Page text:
It’s the day before Carnaval, and a young woman named Eurydice (Marpessa Dawn) has just arrived in Rio de Janeiro — but she’s not there to have a good time. Instead, she’s run away from her rural home to seek refuge with her cousin Serafina (Léa Garcia). A man has been pursuing her, she says, and when Serafina suggests that he’s simply interested in her for her looks, Eurydice disagrees: “I’m sure he wants to kill me.”
Meanwhile, trolley conductor Orfeu (Breno Mello) and his fiancee, Mira (Lourdes de Oliveira), are applying for their marriage license, much to the dismay of his many female admirers. In truth, Orfeu himself seems less enthusiastic about this whole marriage idea than Mira does, and it doesn’t take long for him to start flirting with Eurydice. Although she resists at first, the two are soon drawn together, their romance fueled, at least to some degree, by dance and by Orfeu’s guitar playing and singing. When a mysterious man (Ademar Da Silva) in a skull mask appears, terrifying Eurydice, Orfeu vows that he’ll protect her — a task that may prove more difficult than he imagines.
Marcel Camus’s 1959 film Black Orpheus is based on the ancient Greek legend of Orpheus, a musician who ventured into the underworld in order to save his wife, Eurydice. Although Greek mythology isn’t exactly my strong suit, I was familiar with the basic story thanks to Jean Cocteau’s Orpheus (1950), which I saw several years ago and now wish to revisit. Like Cocteau’s version, which is set in Paris, Black Orpheus shifts the tale to contemporary times and a locale far away from Greece. Even though much of it is grounded in reality, I particularly liked the mythic overtones, the acknowledgement that these events in 1950s Rio echo events from earlier times. When Orfeu and Mira go to get their marriage license, for instance, the clerk guesses that the bride-to-be’s name must be Eurydice, “because everyone knows that Orpheus loves Eurydice.” (Mira, who has no idea what he’s talking about, is alarmed to hear this.) Two boys in Orfeu’s neighborhood, Benedito (Jorge Dos Santos) and Zeca (Aurino Cassiano), believe that he has the power to make the sun rise with his guitar, and they take note of the inscription on the old instrument: “Orpheus is my master.” Orfeu explains that “there was an Orpheus before me, and one may come after I’m gone, but I’m the one ruling now.”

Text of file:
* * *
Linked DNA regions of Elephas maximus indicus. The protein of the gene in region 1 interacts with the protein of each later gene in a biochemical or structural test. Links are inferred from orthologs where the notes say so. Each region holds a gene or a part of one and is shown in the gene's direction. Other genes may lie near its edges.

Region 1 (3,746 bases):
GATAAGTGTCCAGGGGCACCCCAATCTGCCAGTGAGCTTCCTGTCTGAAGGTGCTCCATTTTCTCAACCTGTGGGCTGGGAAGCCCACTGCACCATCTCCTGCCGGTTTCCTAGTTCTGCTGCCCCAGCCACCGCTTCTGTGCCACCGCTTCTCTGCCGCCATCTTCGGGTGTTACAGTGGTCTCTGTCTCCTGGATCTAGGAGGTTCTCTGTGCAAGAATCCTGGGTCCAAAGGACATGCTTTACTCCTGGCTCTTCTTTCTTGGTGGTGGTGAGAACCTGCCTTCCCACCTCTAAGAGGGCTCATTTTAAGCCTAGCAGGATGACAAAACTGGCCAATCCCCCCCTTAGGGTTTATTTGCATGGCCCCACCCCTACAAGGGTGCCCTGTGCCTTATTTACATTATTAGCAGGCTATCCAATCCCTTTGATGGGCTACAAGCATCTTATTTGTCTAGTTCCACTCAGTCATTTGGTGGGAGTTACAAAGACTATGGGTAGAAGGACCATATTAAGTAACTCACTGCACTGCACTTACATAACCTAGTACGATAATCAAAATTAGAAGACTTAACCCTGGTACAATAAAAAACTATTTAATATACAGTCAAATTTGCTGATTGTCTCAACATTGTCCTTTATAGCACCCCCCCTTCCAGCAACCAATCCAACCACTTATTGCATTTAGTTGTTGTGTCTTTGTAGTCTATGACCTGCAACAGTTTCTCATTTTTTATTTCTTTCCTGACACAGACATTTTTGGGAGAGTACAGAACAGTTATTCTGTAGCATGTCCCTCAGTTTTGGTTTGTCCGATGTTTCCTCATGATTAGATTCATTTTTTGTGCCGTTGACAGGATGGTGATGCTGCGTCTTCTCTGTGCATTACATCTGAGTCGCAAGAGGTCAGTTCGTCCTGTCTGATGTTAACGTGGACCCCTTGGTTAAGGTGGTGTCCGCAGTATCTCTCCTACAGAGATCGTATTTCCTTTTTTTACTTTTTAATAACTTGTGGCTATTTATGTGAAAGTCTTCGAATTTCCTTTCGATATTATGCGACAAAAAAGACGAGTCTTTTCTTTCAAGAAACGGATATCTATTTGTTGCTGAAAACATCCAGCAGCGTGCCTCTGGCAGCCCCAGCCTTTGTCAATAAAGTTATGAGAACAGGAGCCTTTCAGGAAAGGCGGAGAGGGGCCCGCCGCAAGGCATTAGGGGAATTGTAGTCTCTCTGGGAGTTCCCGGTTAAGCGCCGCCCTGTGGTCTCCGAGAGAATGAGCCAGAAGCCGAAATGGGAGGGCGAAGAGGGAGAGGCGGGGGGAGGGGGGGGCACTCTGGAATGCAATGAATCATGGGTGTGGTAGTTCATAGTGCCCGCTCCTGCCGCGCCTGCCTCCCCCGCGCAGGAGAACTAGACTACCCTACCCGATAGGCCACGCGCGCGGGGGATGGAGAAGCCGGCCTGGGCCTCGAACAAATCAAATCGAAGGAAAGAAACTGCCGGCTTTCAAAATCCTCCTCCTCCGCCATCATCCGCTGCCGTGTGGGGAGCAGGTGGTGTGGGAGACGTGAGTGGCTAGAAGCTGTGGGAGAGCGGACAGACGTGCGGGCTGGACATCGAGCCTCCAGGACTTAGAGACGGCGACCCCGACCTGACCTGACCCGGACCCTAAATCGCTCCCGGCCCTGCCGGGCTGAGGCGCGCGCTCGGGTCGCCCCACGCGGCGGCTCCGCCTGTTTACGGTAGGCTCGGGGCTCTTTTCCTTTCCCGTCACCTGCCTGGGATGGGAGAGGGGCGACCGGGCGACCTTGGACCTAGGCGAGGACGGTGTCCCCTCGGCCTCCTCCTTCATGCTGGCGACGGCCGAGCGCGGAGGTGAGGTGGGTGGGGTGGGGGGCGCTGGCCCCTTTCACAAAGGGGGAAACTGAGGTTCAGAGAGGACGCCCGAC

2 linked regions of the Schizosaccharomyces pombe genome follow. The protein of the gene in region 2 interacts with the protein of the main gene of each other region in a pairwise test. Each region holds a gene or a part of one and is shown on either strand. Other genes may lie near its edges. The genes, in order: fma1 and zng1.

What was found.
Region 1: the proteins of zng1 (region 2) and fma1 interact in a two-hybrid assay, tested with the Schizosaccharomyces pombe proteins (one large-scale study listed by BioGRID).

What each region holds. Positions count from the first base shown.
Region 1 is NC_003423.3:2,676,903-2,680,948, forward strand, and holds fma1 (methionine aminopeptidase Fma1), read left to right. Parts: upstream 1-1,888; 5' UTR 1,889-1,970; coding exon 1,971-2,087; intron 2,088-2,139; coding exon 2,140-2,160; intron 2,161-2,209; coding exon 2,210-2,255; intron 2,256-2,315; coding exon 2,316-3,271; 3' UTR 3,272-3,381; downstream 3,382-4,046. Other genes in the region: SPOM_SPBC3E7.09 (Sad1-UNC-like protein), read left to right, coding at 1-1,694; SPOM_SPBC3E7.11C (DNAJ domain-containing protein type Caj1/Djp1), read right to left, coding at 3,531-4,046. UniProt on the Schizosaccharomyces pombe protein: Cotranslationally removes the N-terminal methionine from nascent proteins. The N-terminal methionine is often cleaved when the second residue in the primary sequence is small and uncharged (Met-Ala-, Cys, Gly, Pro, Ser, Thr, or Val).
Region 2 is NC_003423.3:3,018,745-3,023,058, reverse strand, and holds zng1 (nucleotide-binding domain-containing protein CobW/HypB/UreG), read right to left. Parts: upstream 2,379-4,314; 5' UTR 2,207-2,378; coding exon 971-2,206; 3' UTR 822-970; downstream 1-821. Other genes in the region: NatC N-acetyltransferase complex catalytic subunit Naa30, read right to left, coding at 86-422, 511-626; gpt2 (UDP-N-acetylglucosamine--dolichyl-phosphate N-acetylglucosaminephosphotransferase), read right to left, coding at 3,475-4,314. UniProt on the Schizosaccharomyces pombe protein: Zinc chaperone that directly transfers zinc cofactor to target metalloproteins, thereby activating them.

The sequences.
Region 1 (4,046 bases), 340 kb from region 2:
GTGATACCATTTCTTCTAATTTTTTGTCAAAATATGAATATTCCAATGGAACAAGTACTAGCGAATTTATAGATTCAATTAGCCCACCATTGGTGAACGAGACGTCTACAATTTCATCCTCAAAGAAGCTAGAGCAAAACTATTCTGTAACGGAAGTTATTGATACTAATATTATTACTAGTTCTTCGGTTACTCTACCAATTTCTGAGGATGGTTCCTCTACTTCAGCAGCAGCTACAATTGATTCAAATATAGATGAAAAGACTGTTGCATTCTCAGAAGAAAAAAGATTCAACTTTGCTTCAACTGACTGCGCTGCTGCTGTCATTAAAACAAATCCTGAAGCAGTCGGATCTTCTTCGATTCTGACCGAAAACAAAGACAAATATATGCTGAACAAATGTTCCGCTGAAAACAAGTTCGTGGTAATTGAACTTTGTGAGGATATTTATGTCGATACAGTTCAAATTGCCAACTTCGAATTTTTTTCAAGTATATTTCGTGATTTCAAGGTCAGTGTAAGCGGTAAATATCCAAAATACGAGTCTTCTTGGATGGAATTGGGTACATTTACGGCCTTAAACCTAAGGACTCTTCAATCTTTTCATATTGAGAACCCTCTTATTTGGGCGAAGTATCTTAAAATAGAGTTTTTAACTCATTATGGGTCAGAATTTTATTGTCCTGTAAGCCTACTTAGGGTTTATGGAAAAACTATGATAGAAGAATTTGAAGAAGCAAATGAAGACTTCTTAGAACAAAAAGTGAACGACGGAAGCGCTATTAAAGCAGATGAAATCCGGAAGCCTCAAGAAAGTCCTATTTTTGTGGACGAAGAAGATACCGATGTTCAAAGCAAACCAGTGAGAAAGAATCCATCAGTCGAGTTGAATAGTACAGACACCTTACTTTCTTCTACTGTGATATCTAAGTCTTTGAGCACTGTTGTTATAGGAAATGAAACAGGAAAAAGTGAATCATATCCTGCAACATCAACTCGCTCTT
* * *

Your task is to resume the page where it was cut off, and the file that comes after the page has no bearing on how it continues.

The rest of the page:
His “now” is very different from the original Orpheus’s world, as is apparent from the moment the film starts: The title card, depicting pale carvings of ancient Greek figures, quickly shatters to reveal exuberant dancers in a world full of color. For these characters, most of whom are impoverished and live in flimsy shacks, Carnaval is the highlight of the year; Serafina can’t even afford bread because she’s spent so much money on her costume, but she doesn’t seem to mind a bit. “No one can resist the madness,” Orfeu’s co-worker Hermes (Alexandro Constantino) tells Eurydice, and that’s true for the viewer as well. It’s easy to get swept up in the music, the dancing, the energy, the color, the gorgeous cinematography. The film is full of life, but it has its quiet moments too, from breathtaking shots of natural scenery to eerie scenes in an all but abandoned building that serves as Orfeu’s underworld — a place he visit while still dressed in his Carnaval finery. Taken all together, it’s truly a memorable viewing experience.
This post is part of the 2017 Blind Spot Series, hosted by The Matinee. My full list can be found here.